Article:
"John Carver married Katherine (White) Leggatt, the. daughter of Alexander and Eleanor white of Sturton le Steeple, Nottinghamshire. Both of. the Carvers came on the Mayflower. The 1599 will of Katherine’s mother, Eleanor, mentioned her “sonne Leggatt and his wife [Katherine]…and…their daughter Marie…for her best advantage when. She comes to age of11.: The will was witnessed by george Leggatt, assumed to be Katherine’s first husband. So Marie Leggatt was under ten in. 1599, and since her mother Katherine was listed as Being under twenty-one in her father’s 1594 will, Marie wsa probably very young. No further records have yet been found for. Marie Leggatt, who, as a daughter of Mayflower passenger Katherine (White)(Leggatt) Carver, would be a Mayflower descendant. At the time of the Mayflower voyage, Marie would have been well over twenty if she had survived into adulthood.


Source: Undiscovered Mayflower lineages "Marie Leggat" American Ancestors Magazine. Boston, MA: New England Historic Genealogical Society, 2010. (Online database. AmericanAncestors.org. New England Historic Genealogical Society, 2010.)https://www.americanancestors.org/DB405/i/12164/35/23910174

In the source you listed above, as well as in Anderson, I don't see it stated that Marie was actually on the Mayflower. Maybe I missed seeing it somewhere..?

I do agree she should be added as their daughter, though, born between 1594 (Catherine's father's will) and 1599 (her mother's will)

posted by S (Hill) Willson
edited by S (Hill) Willson
Thanks for getting back so quickly. In the source above states: "Marie Leggatt, who, as a daughter of Mayflower passenger Katherine (White)(Leggatt) Carver would be a Mayflower descendant." It could be that Marie came over on a separate ship, but if so, whose and when? Also since she was very young when Katherine and her husband came over (and the latter was a man of some wealth (and had chartered the Mayflower and was the first Ma. Governor) I assume Katherine and he would have brought her young child. They also people to care for her who were traveling..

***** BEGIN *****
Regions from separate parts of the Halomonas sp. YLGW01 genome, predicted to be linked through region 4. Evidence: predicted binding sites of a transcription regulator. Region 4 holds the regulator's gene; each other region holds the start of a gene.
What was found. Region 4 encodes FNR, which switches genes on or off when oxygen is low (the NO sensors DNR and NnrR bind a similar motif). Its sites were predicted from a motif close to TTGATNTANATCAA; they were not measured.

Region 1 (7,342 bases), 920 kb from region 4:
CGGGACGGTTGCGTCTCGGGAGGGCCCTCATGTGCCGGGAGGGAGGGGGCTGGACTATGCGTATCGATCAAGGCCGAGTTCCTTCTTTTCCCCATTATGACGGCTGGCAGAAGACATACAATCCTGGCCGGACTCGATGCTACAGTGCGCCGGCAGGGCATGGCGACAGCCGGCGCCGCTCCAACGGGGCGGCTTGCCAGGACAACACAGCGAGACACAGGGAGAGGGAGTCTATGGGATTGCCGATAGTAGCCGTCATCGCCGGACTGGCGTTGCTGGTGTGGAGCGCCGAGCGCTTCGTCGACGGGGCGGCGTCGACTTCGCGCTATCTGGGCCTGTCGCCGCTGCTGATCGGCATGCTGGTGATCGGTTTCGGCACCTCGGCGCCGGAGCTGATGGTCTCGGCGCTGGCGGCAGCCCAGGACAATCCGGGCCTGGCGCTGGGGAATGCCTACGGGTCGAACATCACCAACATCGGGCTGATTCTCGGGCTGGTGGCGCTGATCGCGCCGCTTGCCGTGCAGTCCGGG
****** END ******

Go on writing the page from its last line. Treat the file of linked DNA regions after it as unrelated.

On Marie as simply the child - will you or someone else be adding her?

Suzanne you may add her if you would like. I don't think she was a passenger, she wasn't mentioned by Bradford. She probably died before the sailing. I haven't "seriously" updated these profiles yet.
posted by Anne B
I think the closest we get to an actual death date is Summer 1621
posted by Anne B
White-34095 and White-11597 appear to represent the same person because: They are.
posted by John Kingman
White-34096 and White-11597 appear to represent the same person because: Clear Duplicate
posted by Andrea (Stawski) Pack
Should this profile recognize her married last name Carver as she was married to John Carver?

Update: Thank you for the correction on her profile.

Isaac Carver was Gov. John Carver's brother.
posted by Tanya Kasim
White-25591 and White-11601 appear to represent the same person because:

Hi these are the same , so they can be merged, see info Bio , same husband mentioned in White-11601 Bio as well. Thanks :)

posted by Bea (Timmerman) Wijma
White-25591 and White-11601 appear to represent the same person because:

Hi these are the same , so they can be merged, see info Bio , same husband mentioned in White-11601 Bio as well. Thanks :)

posted by Bea (Timmerman) Wijma
Would you kindly change the Last name at birth to White. Thank you.
posted by Anne B

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Categories: Mayflower Family Member | Mayflower Passengers